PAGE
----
Is it worth it to pay for expert advice when investing in cannabis?

Published Nov 27, 2020 12:00 p.m. ET
iStock / scyther5

So, you’re looking to dabble in the cannabis investors' green space. Cannabis stocks are budding today, and what was once looked upon as a shady corner of investing is now a hot commodity that is still in its early stages. Do you need help with choosing the correct path while you’re looking at where to put your money in pot stocks? The answer undoubtedly is yes.

Do your research and homework. Whether you choose to pay for assistance from cannabis investors who are walking the path already or if you decide to do the homework yourself is ultimately a personal choice. However, one needs to be aware that as with any investing, caution needs to be taken. There are several sectors for you to choose from when it comes to deciding where to put your money in the cannabis stock space.

Biotech and research companies are well worth looking into as an option for cannabis investors. Specialists in distribution and consumption is another valuable venue for cannabis investors to look into. It is poignant to remember that cannabis in the United States is still a Schedule I substance on the federal level. This alone adds to pot stocks riskiness, and some new cannabis investors will need to seek professional advice.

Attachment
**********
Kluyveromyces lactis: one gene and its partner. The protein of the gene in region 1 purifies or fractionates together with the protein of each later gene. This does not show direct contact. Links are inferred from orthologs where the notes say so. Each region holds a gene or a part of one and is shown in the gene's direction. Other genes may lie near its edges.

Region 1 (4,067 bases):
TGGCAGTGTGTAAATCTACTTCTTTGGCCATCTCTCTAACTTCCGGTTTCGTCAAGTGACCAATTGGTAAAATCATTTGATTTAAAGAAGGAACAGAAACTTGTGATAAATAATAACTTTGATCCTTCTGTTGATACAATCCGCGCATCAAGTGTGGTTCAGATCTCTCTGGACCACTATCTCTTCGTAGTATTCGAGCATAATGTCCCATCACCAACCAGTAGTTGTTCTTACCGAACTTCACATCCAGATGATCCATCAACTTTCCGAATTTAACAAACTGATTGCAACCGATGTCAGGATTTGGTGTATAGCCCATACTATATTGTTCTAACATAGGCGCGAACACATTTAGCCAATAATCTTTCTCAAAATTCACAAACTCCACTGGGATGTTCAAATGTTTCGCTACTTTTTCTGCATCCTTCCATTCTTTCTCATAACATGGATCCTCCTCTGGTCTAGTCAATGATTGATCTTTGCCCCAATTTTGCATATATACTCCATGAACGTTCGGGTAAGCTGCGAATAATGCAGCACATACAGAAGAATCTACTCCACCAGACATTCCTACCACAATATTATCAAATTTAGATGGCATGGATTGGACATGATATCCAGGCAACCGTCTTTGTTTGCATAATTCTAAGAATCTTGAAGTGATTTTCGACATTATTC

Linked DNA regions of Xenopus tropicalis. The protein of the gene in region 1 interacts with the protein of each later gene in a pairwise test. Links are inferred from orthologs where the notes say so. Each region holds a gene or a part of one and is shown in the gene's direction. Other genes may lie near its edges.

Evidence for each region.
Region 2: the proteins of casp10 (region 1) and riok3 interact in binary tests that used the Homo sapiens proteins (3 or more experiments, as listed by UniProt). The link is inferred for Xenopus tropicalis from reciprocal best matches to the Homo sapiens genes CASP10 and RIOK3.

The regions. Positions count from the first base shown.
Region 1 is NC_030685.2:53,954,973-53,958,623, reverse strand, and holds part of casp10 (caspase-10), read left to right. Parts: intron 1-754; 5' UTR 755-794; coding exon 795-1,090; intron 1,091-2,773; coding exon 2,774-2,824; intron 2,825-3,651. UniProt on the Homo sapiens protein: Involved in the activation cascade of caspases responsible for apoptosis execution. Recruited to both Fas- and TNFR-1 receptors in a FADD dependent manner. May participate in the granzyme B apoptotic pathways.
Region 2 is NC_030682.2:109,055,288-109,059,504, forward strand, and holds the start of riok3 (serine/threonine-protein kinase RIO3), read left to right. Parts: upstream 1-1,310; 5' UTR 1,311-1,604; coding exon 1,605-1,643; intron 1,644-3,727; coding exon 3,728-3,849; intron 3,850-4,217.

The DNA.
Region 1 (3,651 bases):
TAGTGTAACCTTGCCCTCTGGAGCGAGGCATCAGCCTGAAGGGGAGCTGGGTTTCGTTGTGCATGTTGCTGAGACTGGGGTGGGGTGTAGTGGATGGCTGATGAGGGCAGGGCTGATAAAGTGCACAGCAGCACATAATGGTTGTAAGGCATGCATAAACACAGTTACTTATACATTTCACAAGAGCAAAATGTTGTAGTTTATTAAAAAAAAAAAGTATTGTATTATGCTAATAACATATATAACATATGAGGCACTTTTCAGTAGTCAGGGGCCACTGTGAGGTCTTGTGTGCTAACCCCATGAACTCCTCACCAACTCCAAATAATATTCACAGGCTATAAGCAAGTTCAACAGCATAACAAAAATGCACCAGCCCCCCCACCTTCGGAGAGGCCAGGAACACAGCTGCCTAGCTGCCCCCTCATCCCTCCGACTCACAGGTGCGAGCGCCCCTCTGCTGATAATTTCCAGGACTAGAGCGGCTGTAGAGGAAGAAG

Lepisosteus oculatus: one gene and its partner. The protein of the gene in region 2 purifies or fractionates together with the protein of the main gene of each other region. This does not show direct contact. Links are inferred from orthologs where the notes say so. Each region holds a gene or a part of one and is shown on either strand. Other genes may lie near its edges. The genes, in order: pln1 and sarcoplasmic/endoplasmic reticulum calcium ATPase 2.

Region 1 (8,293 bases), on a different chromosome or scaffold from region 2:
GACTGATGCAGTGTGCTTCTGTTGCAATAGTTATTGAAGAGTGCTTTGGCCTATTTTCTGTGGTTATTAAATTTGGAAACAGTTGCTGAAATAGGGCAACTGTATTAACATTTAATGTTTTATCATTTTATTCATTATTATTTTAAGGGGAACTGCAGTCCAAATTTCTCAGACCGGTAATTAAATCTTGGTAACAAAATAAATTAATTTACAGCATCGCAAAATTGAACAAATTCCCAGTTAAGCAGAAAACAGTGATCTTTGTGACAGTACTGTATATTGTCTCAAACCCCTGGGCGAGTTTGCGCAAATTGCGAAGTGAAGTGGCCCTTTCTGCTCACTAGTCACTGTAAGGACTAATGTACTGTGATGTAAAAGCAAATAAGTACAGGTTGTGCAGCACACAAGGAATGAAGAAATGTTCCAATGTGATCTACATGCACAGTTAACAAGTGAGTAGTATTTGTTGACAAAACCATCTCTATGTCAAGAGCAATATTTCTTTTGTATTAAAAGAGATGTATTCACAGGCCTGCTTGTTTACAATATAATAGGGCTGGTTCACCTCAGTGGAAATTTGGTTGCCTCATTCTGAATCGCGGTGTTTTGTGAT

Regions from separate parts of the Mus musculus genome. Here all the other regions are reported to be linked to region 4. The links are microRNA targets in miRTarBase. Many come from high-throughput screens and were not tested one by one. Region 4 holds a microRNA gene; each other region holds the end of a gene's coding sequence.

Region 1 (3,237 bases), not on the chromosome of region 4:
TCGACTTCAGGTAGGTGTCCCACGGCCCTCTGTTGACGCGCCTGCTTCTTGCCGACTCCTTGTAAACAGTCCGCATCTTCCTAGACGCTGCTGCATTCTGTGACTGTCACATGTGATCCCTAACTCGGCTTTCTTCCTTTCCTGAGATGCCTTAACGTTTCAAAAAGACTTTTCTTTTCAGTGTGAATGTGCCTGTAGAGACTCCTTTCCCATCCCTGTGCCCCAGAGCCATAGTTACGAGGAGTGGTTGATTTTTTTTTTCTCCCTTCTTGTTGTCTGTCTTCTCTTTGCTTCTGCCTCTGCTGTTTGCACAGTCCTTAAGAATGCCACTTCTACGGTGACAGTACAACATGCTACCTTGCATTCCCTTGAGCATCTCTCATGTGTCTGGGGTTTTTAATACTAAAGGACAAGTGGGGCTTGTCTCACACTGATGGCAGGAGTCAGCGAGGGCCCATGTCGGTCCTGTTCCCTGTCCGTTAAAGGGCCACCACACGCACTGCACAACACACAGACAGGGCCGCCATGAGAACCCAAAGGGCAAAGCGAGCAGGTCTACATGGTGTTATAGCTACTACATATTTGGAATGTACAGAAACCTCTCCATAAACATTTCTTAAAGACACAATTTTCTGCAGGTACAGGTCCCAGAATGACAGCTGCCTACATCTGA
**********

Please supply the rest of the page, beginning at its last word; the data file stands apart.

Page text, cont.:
Some of the extra challenges that you may encounter on your cannabis investors journey can include:

  • Cannabis is a relatively new industry and as such, marijuana stocks are small, often falling into the penny stock. It is a risky business for cannabis investors, especially if they are a beginner in the industry. The younger the company, the higher the risk that the business may fail, and in turn, your pot stocks value will follow suit. The wide swing on price can be debilitating for the new pot stocks investor.

  • Pot stocks are considered to be speculative. Never invest more than you can handle to part with, just in case the investment turns sour, and you lose your money.

  • A substantial amount of cannabis companies that are trading in the United States are from their neighbor country Canada. Americans enlisting in cannabis stocks abroad need to be conscious of some of the additional risks that may be present. Limitations are most noted on access to financial data, company reports, and research, and these are mainly present in the U.S. It also has to be acknowledged that if an investment is fraudulent, there is no legal recourse.

  • Banking issues. When the word cannabis is in the air, there is always an added risk for investors.

  • Final words

    The decision to get advice when the time comes and you find that cannabis stocks are of interest to you is ultimately up to the individual. Never should your portfolio be made up of only cannabis stocks. This rule applies to any single stock market because the key to long-term investing success is diversification. Doing your homework will guide you but take care and make sure that no more than ten percent of your portfolio is dedicated to individual stocks like pot stocks.

    Remember, if you choose to go on this green investing road solo, then you will need a brokerage account to purchase your cannabis stocks.

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